At the #YPOCMusicSeminar we discussed the influence of POC across many genres and challenged one another’s perceptions of who creates what kind of music.
At the beginning of the discussion I asked the students, ‘what do people who make country music look like?’ The resounding response was that they are White. The same was said for Rock & Roll with the exception of one student, and then another changed their answer.
In an effort to shed some light on the pioneers of genres other than hip hop which Black people have popularized and expose them to some contemporary artists shattering stereotypes, I played ‘Tutti Frutti’ by #LittleRichard & ‘Workin Woman Blues’ by #ValerieJune.
The kids were surprised to find that Little Richard, a Black man, was a Rock & Roll Hall of Fame inductee and were absolutely shocked when I told them the country song they had just listened to was not only by a Black woman, but by a Black woman who wears her hair in thick free form locs.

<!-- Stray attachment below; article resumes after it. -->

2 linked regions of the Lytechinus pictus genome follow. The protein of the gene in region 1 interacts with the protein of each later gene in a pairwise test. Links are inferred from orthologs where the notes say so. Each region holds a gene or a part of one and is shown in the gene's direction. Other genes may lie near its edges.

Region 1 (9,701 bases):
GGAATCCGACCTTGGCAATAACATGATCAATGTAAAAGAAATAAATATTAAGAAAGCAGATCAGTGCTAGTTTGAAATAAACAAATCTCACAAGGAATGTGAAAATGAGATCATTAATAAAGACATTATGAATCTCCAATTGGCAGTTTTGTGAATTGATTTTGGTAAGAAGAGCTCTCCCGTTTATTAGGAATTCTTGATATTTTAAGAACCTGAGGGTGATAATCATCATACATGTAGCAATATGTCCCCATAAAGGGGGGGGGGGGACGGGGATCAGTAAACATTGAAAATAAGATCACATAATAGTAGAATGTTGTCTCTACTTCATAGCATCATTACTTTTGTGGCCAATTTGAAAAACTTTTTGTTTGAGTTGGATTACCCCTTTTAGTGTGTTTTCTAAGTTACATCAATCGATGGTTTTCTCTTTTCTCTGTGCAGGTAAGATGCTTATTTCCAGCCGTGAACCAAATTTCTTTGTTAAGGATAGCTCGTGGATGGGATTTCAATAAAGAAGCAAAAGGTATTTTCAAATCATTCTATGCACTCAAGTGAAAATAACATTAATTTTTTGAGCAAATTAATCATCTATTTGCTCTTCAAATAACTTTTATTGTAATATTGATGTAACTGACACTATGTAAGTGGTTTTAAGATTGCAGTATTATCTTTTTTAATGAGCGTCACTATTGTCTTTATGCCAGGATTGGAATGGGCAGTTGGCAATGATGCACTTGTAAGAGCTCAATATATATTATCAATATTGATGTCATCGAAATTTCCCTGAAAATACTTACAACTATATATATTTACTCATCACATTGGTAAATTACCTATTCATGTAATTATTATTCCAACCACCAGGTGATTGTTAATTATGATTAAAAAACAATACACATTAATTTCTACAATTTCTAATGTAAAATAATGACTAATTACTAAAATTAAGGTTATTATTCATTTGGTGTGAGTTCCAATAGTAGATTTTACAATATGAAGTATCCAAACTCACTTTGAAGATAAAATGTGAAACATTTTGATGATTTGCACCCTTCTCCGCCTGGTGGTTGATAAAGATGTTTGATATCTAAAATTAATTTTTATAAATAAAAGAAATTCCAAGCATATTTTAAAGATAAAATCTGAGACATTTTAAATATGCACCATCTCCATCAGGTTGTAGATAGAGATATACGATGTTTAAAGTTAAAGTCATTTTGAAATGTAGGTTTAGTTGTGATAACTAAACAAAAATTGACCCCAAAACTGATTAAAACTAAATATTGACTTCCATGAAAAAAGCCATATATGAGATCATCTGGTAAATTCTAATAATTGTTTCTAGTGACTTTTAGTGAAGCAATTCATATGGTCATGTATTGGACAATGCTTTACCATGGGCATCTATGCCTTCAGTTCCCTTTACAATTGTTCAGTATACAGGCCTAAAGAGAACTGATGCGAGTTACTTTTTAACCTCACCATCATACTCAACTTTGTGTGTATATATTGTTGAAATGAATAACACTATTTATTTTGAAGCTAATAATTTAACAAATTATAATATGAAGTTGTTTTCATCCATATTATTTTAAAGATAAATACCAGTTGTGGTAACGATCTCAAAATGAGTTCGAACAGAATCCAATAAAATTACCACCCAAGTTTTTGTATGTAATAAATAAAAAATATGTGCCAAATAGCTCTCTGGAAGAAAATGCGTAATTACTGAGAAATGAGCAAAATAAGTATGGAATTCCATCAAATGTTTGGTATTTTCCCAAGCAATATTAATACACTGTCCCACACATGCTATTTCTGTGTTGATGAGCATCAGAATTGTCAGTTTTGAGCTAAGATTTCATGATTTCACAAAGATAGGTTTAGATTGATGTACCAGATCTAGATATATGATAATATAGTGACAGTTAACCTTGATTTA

We often shed light on the inadequacies within the education system and how history is changed and omitted to minimize the accomplishments of people of color.
What we sometimes forget to do is pick up the slack. It’s also important to keep in mind that our accomplishments in film, writing, art, music and other creative spheres are just as important as the strides we’ve made in mathematics, language and agriculture.
As some of the very first rock and folk artists I find it troubling that so many of our kids view these genres as ‘White people music.’
We are everywhere and thus, have a hand in influencing everything, regardless of the faces connected to it in contemporary society.
We have to make sure our kids know that.